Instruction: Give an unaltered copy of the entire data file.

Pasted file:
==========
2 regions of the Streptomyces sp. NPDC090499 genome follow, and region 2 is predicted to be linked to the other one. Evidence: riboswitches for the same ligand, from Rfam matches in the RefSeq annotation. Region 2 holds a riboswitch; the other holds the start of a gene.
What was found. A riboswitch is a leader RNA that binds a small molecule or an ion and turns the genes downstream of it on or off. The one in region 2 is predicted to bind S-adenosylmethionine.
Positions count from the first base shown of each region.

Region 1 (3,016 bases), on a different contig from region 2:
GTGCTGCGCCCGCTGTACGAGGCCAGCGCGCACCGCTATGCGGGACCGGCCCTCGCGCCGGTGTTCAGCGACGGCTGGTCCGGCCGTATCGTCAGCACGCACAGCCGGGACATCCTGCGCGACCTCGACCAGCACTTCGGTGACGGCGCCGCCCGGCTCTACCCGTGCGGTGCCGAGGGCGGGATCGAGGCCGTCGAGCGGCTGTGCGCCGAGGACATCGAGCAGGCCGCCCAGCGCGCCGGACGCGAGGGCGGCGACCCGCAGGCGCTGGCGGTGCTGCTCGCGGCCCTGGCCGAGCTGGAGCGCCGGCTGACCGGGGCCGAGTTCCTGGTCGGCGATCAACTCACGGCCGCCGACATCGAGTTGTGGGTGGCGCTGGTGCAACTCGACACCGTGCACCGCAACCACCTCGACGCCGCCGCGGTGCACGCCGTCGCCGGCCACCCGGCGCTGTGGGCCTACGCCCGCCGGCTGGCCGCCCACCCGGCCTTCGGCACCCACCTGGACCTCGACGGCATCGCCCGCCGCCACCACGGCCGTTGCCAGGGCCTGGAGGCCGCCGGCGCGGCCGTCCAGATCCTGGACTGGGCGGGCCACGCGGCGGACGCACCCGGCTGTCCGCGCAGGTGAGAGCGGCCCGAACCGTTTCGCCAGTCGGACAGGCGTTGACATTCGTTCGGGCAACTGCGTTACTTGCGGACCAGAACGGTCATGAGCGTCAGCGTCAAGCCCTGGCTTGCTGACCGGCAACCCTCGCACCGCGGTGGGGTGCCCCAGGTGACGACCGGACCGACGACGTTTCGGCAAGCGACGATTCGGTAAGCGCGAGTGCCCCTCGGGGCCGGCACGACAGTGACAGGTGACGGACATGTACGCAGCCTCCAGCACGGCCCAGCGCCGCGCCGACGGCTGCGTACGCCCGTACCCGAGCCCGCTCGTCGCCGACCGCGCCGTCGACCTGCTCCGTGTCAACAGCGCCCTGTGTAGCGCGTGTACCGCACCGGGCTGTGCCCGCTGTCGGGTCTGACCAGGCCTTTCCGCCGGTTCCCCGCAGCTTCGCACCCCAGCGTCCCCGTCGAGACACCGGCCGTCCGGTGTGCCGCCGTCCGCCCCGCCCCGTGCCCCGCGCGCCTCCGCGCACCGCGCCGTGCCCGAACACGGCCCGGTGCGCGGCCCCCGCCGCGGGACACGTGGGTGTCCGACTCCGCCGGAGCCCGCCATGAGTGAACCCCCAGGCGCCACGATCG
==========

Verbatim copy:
2 regions of the Streptomyces sp. NPDC090499 genome follow, and region 2 is predicted to be linked to the other one. Evidence: riboswitches for the same ligand, from Rfam matches in the RefSeq annotation. Region 2 holds a riboswitch; the other holds the start of a gene.
What was found. A riboswitch is a leader RNA that binds a small molecule or an ion and turns the genes downstream of it on or off. The one in region 2 is predicted to bind S-adenosylmethionine.
Positions count from the first base shown of each region.

Region 1 (3,016 bases), on a different contig from region 2:
GTGCTGCGCCCGCTGTACGAGGCCAGCGCGCACCGCTATGCGGGACCGGCCCTCGCGCCGGTGTTCAGCGACGGCTGGTCCGGCCGTATCGTCAGCACGCACAGCCGGGACATCCTGCGCGACCTCGACCAGCACTTCGGTGACGGCGCCGCCCGGCTCTACCCGTGCGGTGCCGAGGGCGGGATCGAGGCCGTCGAGCGGCTGTGCGCCGAGGACATCGAGCAGGCCGCCCAGCGCGCCGGACGCGAGGGCGGCGACCCGCAGGCGCTGGCGGTGCTGCTCGCGGCCCTGGCCGAGCTGGAGCGCCGGCTGACCGGGGCCGAGTTCCTGGTCGGCGATCAACTCACGGCCGCCGACATCGAGTTGTGGGTGGCGCTGGTGCAACTCGACACCGTGCACCGCAACCACCTCGACGCCGCCGCGGTGCACGCCGTCGCCGGCCACCCGGCGCTGTGGGCCTACGCCCGCCGGCTGGCCGCCCACCCGGCCTTCGGCACCCACCTGGACCTCGACGGCATCGCCCGCCGCCACCACGGCCGTTGCCAGGGCCTGGAGGCCGCCGGCGCGGCCGTCCAGATCCTGGACTGGGCGGGCCACGCGGCGGACGCACCCGGCTGTCCGCGCAGGTGAGAGCGGCCCGAACCGTTTCGCCAGTCGGACAGGCGTTGACATTCGTTCGGGCAACTGCGTTACTTGCGGACCAGAACGGTCATGAGCGTCAGCGTCAAGCCCTGGCTTGCTGACCGGCAACCCTCGCACCGCGGTGGGGTGCCCCAGGTGACGACCGGACCGACGACGTTTCGGCAAGCGACGATTCGGTAAGCGCGAGTGCCCCTCGGGGCCGGCACGACAGTGACAGGTGACGGACATGTACGCAGCCTCCAGCACGGCCCAGCGCCGCGCCGACGGCTGCGTACGCCCGTACCCGAGCCCGCTCGTCGCCGACCGCGCCGTCGACCTGCTCCGTGTCAACAGCGCCCTGTGTAGCGCGTGTACCGCACCGGGCTGTGCCCGCTGTCGGGTCTGACCAGGCCTTTCCGCCGGTTCCCCGCAGCTTCGCACCCCAGCGTCCCCGTCGAGACACCGGCCGTCCGGTGTGCCGCCGTCCGCCCCGCCCCGTGCCCCGCGCGCCTCCGCGCACCGCGCCGTGCCCGAACACGGCCCGGTGCGCGGCCCCCGCCGCGGGACACGTGGGTGTCCGACTCCGCCGGAGCCCGCCATGAGTGAACCCCCAGGCGCCACGATCG